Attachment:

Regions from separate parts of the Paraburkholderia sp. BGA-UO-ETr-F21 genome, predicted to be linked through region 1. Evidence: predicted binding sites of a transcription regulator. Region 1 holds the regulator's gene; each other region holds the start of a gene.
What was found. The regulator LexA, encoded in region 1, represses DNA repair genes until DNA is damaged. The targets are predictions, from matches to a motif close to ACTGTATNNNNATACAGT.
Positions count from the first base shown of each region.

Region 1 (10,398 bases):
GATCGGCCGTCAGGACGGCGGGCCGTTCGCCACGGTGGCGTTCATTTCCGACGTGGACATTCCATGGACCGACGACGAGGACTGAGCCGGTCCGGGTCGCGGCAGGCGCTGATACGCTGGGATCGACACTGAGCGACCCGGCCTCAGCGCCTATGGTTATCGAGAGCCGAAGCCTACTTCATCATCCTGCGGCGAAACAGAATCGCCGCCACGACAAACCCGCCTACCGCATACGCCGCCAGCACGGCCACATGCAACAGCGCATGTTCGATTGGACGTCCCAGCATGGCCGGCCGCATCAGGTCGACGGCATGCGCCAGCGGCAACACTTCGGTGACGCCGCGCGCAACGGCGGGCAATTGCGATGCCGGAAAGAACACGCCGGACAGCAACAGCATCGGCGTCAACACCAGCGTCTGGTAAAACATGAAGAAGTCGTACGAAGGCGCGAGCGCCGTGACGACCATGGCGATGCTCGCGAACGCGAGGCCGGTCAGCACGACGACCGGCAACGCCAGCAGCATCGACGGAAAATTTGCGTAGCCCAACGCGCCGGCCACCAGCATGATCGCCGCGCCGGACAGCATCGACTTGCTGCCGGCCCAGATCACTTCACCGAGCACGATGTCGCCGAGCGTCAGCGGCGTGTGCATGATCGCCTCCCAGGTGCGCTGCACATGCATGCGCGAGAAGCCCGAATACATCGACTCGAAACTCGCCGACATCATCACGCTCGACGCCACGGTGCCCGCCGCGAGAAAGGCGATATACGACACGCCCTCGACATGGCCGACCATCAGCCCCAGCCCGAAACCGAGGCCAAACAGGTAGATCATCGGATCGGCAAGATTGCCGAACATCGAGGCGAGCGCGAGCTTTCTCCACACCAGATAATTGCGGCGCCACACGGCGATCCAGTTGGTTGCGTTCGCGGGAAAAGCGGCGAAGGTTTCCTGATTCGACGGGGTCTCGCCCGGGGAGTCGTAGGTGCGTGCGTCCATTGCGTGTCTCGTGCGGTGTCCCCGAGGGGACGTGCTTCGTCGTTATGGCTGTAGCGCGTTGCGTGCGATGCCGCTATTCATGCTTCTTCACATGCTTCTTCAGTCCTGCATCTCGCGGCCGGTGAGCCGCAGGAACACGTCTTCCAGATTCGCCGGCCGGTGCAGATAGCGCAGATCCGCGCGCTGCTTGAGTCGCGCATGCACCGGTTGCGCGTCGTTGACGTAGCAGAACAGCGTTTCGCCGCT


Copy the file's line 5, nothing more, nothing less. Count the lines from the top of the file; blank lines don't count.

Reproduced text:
GATCGGCCGTCAGGACGGCGGGCCGTTCGCCACGGTGGCGTTCATTTCCGACGTGGACATTCCATGGACCGACGACGAGGACTGAGCCGGTCCGGGTCGCGGCAGGCGCTGATACGCTGGGATCGACACTGAGCGACCCGGCCTCAGCGCCTATGGTTATCGAGAGCCGAAGCCTACTTCATCATCCTGCGGCGAAACAGAATCGCCGCCACGACAAACCCGCCTACCGCATACGCCGCCAGCACGGCCACATGCAACAGCGCATGTTCGATTGGACGTCCCAGCATGGCCGGCCGCATCAGGTCGACGGCATGCGCCAGCGGCAACACTTCGGTGACGCCGCGCGCAACGGCGGGCAATTGCGATGCCGGAAAGAACACGCCGGACAGCAACAGCATCGGCGTCAACACCAGCGTCTGGTAAAACATGAAGAAGTCGTACGAAGGCGCGAGCGCCGTGACGACCATGGCGATGCTCGCGAACGCGAGGCCGGTCAGCACGACGACCGGCAACGCCAGCAGCATCGACGGAAAATTTGCGTAGCCCAACGCGCCGGCCACCAGCATGATCGCCGCGCCGGACAGCATCGACTTGCTGCCGGCCCAGATCACTTCACCGAGCACGATGTCGCCGAGCGTCAGCGGCGTGTGCATGATCGCCTCCCAGGTGCGCTGCACATGCATGCGCGAGAAGCCCGAATACATCGACTCGAAACTCGCCGACATCATCACGCTCGACGCCACGGTGCCCGCCGCGAGAAAGGCGATATACGACACGCCCTCGACATGGCCGACCATCAGCCCCAGCCCGAAACCGAGGCCAAACAGGTAGATCATCGGATCGGCAAGATTGCCGAACATCGAGGCGAGCGCGAGCTTTCTCCACACCAGATAATTGCGGCGCCACACGGCGATCCAGTTGGTTGCGTTCGCGGGAAAAGCGGCGAAGGTTTCCTGATTCGACGGGGTCTCGCCCGGGGAGTCGTAGGTGCGTGCGTCCATTGCGTGTCTCGTGCGGTGTCCCCGAGGGGACGTGCTTCGTCGTTATGGCTGTAGCGCGTTGCGTGCGATGCCGCTATTCATGCTTCTTCACATGCTTCTTCAGTCCTGCATCTCGCGGCCGGTGAGCCGCAGGAACACGTCTTCCAGATTCGCCGGCCGGTGCAGATAGCGCAGATCCGCGCGCTGCTTGAGTCGCGCATGCACCGGTTGCGCGTCGTTGACGTAGCAGAACAGCGTTTCGCCGCT